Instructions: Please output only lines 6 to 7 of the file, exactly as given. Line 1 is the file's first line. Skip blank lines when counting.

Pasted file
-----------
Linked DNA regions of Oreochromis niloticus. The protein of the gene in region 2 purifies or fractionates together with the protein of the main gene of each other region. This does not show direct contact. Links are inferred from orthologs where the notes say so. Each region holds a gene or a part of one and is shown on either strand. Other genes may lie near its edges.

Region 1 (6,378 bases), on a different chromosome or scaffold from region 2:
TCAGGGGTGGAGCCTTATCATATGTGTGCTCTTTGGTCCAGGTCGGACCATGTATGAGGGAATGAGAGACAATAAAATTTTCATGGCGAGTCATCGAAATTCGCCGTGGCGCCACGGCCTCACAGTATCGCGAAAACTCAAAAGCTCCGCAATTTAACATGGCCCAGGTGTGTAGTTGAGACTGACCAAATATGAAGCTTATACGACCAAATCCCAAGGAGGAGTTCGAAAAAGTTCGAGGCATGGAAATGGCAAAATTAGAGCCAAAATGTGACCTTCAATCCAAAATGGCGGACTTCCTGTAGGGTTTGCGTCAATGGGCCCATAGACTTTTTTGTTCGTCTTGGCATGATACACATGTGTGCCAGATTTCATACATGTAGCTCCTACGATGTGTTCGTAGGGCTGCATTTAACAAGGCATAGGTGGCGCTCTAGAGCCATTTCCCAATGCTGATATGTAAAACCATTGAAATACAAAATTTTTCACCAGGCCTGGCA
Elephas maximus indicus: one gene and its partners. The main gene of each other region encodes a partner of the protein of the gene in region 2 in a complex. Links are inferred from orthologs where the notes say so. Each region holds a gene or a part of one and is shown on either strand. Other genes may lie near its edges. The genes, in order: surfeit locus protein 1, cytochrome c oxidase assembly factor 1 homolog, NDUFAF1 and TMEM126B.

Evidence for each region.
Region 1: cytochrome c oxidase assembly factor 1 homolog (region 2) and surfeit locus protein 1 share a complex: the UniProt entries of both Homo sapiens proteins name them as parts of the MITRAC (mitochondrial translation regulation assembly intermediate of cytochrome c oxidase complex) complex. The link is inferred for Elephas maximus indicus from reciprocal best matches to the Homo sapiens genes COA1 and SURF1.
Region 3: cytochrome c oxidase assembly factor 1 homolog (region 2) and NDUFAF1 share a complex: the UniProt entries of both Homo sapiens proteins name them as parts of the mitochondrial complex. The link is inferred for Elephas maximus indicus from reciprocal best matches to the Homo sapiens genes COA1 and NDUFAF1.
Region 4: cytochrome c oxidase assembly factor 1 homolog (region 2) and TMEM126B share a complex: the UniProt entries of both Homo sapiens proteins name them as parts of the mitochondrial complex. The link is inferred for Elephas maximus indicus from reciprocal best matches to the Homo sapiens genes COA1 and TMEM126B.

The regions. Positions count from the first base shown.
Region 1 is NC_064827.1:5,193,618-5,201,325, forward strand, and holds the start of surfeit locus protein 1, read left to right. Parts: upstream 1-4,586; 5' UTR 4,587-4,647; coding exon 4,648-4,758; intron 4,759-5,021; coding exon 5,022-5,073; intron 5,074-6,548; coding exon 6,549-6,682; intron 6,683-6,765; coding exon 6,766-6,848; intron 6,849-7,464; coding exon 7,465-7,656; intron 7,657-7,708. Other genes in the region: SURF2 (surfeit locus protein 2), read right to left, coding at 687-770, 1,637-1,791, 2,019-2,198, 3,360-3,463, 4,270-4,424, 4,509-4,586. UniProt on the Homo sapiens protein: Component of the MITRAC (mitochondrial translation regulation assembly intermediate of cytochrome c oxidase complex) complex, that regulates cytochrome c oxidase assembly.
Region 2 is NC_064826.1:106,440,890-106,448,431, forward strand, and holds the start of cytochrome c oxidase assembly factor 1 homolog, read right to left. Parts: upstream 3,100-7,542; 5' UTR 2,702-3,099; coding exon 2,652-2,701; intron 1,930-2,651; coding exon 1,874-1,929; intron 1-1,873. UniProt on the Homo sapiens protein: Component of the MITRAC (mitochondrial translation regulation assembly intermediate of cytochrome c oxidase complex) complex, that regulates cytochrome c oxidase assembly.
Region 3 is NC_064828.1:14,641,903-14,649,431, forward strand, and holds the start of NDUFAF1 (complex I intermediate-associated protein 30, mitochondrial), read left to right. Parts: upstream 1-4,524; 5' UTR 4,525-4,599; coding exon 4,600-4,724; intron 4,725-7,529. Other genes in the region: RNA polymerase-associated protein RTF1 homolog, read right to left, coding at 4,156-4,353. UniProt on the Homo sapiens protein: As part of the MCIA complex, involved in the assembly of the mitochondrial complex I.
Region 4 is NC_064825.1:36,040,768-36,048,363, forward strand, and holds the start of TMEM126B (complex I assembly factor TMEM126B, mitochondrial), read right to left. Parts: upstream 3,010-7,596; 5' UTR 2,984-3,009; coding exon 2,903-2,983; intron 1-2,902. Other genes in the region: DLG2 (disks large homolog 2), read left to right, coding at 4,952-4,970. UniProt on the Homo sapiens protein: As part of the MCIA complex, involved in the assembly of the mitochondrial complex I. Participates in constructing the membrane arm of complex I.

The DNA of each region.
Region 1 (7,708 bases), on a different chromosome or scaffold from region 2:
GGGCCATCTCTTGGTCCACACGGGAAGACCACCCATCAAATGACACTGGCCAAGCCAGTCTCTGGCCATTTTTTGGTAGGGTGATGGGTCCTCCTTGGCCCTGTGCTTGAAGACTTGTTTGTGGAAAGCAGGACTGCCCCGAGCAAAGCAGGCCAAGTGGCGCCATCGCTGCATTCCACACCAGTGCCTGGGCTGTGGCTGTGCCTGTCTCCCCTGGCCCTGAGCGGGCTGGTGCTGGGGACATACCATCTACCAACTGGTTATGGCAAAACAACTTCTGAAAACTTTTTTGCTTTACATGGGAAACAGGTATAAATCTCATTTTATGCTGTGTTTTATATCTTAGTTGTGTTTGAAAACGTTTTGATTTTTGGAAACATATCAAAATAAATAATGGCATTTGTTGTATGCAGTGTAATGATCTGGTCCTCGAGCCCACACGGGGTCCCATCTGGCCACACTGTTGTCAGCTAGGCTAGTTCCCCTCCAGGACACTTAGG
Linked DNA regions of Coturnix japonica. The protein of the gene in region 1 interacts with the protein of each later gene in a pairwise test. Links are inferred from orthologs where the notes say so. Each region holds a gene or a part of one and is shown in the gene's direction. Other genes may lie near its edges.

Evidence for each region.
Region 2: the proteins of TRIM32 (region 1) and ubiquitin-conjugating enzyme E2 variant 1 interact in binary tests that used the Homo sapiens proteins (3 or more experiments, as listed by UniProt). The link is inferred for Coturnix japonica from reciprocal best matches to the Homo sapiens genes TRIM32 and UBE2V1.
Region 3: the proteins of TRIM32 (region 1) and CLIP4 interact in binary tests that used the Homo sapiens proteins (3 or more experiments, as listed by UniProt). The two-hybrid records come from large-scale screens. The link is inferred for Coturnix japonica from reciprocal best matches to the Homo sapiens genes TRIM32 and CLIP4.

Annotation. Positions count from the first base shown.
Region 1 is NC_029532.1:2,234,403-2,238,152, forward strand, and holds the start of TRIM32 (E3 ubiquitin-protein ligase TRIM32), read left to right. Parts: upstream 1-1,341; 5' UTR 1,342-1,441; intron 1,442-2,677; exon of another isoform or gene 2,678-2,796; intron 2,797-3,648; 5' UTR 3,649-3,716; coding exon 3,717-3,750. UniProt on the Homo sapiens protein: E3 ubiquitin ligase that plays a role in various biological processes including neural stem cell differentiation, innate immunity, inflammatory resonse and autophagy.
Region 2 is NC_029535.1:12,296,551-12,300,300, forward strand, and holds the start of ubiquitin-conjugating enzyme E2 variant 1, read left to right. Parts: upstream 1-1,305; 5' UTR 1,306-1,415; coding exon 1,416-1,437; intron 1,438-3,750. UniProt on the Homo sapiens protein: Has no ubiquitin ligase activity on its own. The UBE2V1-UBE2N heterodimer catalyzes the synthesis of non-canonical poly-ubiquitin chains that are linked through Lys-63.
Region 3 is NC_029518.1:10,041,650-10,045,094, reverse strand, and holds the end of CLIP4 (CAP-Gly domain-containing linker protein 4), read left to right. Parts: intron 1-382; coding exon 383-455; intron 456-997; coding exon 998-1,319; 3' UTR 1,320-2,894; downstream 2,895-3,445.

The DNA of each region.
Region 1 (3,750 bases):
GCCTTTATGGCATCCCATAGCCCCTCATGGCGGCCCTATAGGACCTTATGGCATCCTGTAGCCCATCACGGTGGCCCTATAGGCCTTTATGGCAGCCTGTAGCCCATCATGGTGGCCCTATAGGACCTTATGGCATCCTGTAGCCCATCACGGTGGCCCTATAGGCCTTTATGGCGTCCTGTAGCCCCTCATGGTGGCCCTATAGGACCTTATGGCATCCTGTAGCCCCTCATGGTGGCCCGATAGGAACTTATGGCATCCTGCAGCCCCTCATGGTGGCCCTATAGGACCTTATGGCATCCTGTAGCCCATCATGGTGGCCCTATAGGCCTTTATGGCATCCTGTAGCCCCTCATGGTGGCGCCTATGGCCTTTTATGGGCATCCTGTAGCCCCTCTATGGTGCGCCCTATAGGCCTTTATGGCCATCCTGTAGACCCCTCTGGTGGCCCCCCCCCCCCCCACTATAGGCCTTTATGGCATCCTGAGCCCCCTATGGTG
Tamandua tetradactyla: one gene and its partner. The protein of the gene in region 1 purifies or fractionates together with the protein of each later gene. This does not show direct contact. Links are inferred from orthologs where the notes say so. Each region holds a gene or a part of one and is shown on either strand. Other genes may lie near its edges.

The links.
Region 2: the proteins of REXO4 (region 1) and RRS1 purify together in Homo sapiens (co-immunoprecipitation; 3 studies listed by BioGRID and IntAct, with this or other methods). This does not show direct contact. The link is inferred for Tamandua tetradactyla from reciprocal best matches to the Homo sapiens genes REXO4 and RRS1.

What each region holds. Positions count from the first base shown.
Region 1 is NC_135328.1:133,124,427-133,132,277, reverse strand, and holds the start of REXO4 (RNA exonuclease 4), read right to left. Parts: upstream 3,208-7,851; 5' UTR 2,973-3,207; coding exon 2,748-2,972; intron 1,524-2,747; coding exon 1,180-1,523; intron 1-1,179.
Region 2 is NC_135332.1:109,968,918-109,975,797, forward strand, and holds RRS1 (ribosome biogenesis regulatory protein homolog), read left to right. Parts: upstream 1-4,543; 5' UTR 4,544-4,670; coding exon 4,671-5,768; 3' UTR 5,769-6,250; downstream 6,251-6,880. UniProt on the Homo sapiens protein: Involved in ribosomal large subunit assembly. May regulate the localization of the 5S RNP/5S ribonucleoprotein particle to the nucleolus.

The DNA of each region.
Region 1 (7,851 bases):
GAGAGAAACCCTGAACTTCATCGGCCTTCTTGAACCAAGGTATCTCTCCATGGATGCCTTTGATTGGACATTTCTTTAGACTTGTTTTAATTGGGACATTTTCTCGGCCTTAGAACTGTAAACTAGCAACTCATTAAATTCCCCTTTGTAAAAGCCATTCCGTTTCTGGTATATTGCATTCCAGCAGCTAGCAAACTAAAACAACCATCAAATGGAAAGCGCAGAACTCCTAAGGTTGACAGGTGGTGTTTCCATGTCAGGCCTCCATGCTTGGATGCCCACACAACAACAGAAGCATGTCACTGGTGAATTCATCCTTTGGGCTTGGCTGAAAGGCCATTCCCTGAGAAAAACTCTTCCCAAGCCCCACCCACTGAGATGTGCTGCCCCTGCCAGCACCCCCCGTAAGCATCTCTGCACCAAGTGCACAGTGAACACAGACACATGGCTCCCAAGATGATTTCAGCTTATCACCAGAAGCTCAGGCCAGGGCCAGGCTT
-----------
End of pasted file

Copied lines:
Region 1: cytochrome c oxidase assembly factor 1 homolog (region 2) and surfeit locus protein 1 share a complex: the UniProt entries of both Homo sapiens proteins name them as parts of the MITRAC (mitochondrial translation regulation assembly intermediate of cytochrome c oxidase complex) complex. The link is inferred for Elephas maximus indicus from reciprocal best matches to the Homo sapiens genes COA1 and SURF1.
Region 3: cytochrome c oxidase assembly factor 1 homolog (region 2) and NDUFAF1 share a complex: the UniProt entries of both Homo sapiens proteins name them as parts of the mitochondrial complex. The link is inferred for Elephas maximus indicus from reciprocal best matches to the Homo sapiens genes COA1 and NDUFAF1.